Education in Turkey
Education in Turkey: In Search of Participation in a Country With Relatively Many Children With Special Educational Needs
The Turkish educational system is subdivided into primary, secondary and higher education. There are private and public schools. Public schools are funded by the government. Parents pay no or just a small fee. Private schools are expensive and only accessible to a select few. The quality of private education in general is higher than that of public education. The opportunities children have are subject to their background.
There are disproportionate differences in income between different social classes, but also between different regions. Western Turkey is significantly more prosperous than the eastern part of the country. Income and standard of living here are in stark contrast to those in the industrialized north and west. The difference between east and west is also apparent in public facilities. Education and health care in the south-eastern part of Turkey suffer gravely, partly because of a shortage of staff, from deprivation.
In 2013, the Turkish educational system was reformed. Primary education now consists of eight years, counted from the age of seven onwards. Parents do not have a free choice of schools, unless their children attend a private school. In Turkey, children are placed geographically. The state decides which school you attend.Because primary education covers more years than in most countries, it is partially intertwined with secondary education. All students leave primary school at the age of thirteen and have ‘the same’ level when they start secondary school.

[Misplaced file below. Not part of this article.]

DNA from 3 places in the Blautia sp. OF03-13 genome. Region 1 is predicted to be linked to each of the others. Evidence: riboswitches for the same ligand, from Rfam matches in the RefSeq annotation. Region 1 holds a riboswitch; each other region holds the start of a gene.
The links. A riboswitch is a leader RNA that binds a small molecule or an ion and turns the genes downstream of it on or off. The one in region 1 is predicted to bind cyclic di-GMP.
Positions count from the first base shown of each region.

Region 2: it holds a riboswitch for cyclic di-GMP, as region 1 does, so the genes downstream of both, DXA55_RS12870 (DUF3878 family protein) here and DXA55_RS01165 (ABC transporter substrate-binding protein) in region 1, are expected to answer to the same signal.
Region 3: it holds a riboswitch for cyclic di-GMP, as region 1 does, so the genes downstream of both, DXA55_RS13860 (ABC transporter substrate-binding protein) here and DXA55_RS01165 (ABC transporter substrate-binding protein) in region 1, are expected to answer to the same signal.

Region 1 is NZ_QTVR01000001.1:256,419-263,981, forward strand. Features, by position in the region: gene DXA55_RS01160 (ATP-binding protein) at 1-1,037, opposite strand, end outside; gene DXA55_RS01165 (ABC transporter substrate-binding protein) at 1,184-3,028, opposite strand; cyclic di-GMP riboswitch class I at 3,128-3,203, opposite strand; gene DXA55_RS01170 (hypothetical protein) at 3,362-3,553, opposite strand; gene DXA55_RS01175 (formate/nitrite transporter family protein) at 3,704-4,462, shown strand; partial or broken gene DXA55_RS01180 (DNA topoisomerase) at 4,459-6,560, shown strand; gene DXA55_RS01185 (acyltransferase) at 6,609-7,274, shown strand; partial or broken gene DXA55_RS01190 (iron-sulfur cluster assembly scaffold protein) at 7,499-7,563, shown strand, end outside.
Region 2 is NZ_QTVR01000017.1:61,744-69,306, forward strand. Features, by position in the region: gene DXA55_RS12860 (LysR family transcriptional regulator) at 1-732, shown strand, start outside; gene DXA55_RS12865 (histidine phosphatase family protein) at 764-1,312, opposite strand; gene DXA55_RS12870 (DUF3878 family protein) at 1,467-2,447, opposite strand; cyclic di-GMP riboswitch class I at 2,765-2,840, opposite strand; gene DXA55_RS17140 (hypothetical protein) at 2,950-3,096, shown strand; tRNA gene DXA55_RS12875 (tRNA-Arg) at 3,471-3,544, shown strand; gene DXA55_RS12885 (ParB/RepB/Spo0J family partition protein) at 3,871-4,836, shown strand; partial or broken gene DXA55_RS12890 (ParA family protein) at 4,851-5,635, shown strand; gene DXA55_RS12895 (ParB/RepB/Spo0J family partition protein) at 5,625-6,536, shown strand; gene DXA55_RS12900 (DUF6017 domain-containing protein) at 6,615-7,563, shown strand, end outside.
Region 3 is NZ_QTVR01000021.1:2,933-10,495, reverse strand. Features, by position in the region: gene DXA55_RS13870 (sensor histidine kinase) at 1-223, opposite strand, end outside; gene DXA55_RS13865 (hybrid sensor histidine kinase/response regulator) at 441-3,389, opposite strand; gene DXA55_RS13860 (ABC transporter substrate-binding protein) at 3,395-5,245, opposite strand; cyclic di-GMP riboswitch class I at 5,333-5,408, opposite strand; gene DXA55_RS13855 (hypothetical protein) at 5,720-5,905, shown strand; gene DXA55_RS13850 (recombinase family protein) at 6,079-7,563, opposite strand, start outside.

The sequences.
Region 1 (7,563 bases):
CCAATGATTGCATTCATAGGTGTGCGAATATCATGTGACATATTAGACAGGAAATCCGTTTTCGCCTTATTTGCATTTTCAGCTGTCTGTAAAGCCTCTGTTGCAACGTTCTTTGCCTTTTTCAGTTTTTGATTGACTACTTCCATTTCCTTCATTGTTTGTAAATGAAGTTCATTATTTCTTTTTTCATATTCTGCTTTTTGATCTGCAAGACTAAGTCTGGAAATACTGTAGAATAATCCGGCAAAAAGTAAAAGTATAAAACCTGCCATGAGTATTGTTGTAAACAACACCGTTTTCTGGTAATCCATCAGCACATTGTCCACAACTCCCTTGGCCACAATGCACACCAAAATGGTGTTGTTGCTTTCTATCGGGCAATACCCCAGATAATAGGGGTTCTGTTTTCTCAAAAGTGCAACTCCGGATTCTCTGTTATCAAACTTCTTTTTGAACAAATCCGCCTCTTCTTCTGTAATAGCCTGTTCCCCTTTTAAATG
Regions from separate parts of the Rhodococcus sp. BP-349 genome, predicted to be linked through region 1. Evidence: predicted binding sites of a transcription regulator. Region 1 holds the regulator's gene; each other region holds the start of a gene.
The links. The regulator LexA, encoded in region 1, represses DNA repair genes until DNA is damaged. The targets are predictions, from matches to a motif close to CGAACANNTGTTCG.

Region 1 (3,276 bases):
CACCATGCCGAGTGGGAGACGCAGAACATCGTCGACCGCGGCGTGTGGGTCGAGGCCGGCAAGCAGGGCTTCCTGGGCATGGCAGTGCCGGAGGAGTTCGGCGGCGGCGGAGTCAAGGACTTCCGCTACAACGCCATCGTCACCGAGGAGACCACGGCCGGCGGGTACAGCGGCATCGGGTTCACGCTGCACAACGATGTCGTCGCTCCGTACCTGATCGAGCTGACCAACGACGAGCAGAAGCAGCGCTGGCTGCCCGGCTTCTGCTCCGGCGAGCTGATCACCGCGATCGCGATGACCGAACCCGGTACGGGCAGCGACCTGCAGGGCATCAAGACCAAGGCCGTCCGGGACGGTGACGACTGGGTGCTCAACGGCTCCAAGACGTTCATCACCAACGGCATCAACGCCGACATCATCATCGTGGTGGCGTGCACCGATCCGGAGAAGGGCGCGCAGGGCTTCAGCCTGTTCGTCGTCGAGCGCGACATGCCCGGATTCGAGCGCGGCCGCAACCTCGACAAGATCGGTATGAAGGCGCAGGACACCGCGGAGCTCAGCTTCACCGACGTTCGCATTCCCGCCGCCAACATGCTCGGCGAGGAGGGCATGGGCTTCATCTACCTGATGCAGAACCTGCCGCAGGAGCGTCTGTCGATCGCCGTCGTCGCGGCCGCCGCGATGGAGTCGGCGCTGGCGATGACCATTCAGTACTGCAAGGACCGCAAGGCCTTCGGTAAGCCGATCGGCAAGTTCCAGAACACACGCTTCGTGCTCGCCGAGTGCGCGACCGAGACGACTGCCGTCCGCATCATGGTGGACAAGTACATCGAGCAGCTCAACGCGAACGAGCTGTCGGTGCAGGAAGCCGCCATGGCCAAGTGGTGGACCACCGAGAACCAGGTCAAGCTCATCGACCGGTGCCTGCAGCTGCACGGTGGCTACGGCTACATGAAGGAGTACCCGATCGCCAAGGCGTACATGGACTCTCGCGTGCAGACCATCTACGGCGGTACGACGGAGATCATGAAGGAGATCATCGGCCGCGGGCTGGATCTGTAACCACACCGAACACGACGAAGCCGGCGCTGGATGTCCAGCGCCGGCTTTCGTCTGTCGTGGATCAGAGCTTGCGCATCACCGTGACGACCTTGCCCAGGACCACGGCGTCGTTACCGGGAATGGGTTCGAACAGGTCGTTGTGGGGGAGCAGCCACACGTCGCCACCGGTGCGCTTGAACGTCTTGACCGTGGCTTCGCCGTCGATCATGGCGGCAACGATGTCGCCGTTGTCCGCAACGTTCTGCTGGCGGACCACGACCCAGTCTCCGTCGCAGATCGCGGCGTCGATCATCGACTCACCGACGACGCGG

Primary education follows a national curriculum which consists of obligatory and optional subjects. Contrary to teachers in The Netherlands, Turkish teachers do not have freedom of choice in the textbooks they use. Which books are used, is decided, nationally, by the ministry of Education. All textbooks for primary school education have been free of charge since 2004. On average, children follow six lessons a day in mixed classes. In years one up to and including year five, students have a group teacher. After year five, most subjects are taught by subject teachers, as is also the case in secondary school in The Netherlands. In public schools, most children attend school in shifts: from 06.00 a.m. until 12.00 a.m. or from 12.00 a.m. until 06.00 p.m. The system of shifts is also used in for instance Cambodia and Croatia and is a way to solve the shortage of places in schools. Contrary to private education, where classes consist of an average of twenty students, classes in public schools often consist of forty children.
When you reach the age of fourteen, you go to secondary school (ortaöğretim) for a period of four years.
Secondary schools offer six different profiles: fen bilimleri(natural sciences), Türkçe- matematik (Turkish mathematics), yabançi dil (foreign languages), sosyal bilimler (social sciences), sanat (art) or spor (sports). Secondary education is concluded with the Lise Dipomasi, which gives access to university entry examination.
Students are allowed to choose their own profile according to their interests. Compared to the Dutch educational system, finishing secondary education equals finishing intermediate vocational education (mbo). This is very different compared to the Dutch system, where secondary education is subdivided into learning levels instead of themes.